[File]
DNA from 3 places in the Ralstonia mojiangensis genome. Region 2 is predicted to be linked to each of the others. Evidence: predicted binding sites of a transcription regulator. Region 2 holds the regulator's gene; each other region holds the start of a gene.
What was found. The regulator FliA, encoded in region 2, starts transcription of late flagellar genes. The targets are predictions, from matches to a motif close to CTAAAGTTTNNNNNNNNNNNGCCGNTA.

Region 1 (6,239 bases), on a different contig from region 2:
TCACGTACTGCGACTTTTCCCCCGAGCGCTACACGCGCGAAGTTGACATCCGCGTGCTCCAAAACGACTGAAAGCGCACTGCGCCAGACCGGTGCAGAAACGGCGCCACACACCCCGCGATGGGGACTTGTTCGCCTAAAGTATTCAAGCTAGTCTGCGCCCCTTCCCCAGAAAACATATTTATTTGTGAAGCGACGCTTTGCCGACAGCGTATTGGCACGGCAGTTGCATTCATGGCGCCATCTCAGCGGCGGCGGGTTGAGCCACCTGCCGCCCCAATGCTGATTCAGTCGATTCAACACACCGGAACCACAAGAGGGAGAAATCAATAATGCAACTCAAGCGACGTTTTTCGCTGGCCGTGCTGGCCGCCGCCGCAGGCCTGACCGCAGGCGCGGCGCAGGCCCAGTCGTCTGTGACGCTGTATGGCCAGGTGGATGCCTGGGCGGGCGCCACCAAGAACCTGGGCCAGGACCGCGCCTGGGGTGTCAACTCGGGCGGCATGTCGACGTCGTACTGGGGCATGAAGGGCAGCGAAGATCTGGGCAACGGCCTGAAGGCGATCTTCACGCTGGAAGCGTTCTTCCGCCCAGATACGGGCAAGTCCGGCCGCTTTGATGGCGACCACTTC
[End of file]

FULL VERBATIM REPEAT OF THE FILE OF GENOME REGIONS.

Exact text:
DNA from 3 places in the Ralstonia mojiangensis genome. Region 2 is predicted to be linked to each of the others. Evidence: predicted binding sites of a transcription regulator. Region 2 holds the regulator's gene; each other region holds the start of a gene.
What was found. The regulator FliA, encoded in region 2, starts transcription of late flagellar genes. The targets are predictions, from matches to a motif close to CTAAAGTTTNNNNNNNNNNNGCCGNTA.

Region 1 (6,239 bases), on a different contig from region 2:
TCACGTACTGCGACTTTTCCCCCGAGCGCTACACGCGCGAAGTTGACATCCGCGTGCTCCAAAACGACTGAAAGCGCACTGCGCCAGACCGGTGCAGAAACGGCGCCACACACCCCGCGATGGGGACTTGTTCGCCTAAAGTATTCAAGCTAGTCTGCGCCCCTTCCCCAGAAAACATATTTATTTGTGAAGCGACGCTTTGCCGACAGCGTATTGGCACGGCAGTTGCATTCATGGCGCCATCTCAGCGGCGGCGGGTTGAGCCACCTGCCGCCCCAATGCTGATTCAGTCGATTCAACACACCGGAACCACAAGAGGGAGAAATCAATAATGCAACTCAAGCGACGTTTTTCGCTGGCCGTGCTGGCCGCCGCCGCAGGCCTGACCGCAGGCGCGGCGCAGGCCCAGTCGTCTGTGACGCTGTATGGCCAGGTGGATGCCTGGGCGGGCGCCACCAAGAACCTGGGCCAGGACCGCGCCTGGGGTGTCAACTCGGGCGGCATGTCGACGTCGTACTGGGGCATGAAGGGCAGCGAAGATCTGGGCAACGGCCTGAAGGCGATCTTCACGCTGGAAGCGTTCTTCCGCCCAGATACGGGCAAGTCCGGCCGCTTTGATGGCGACCACTTC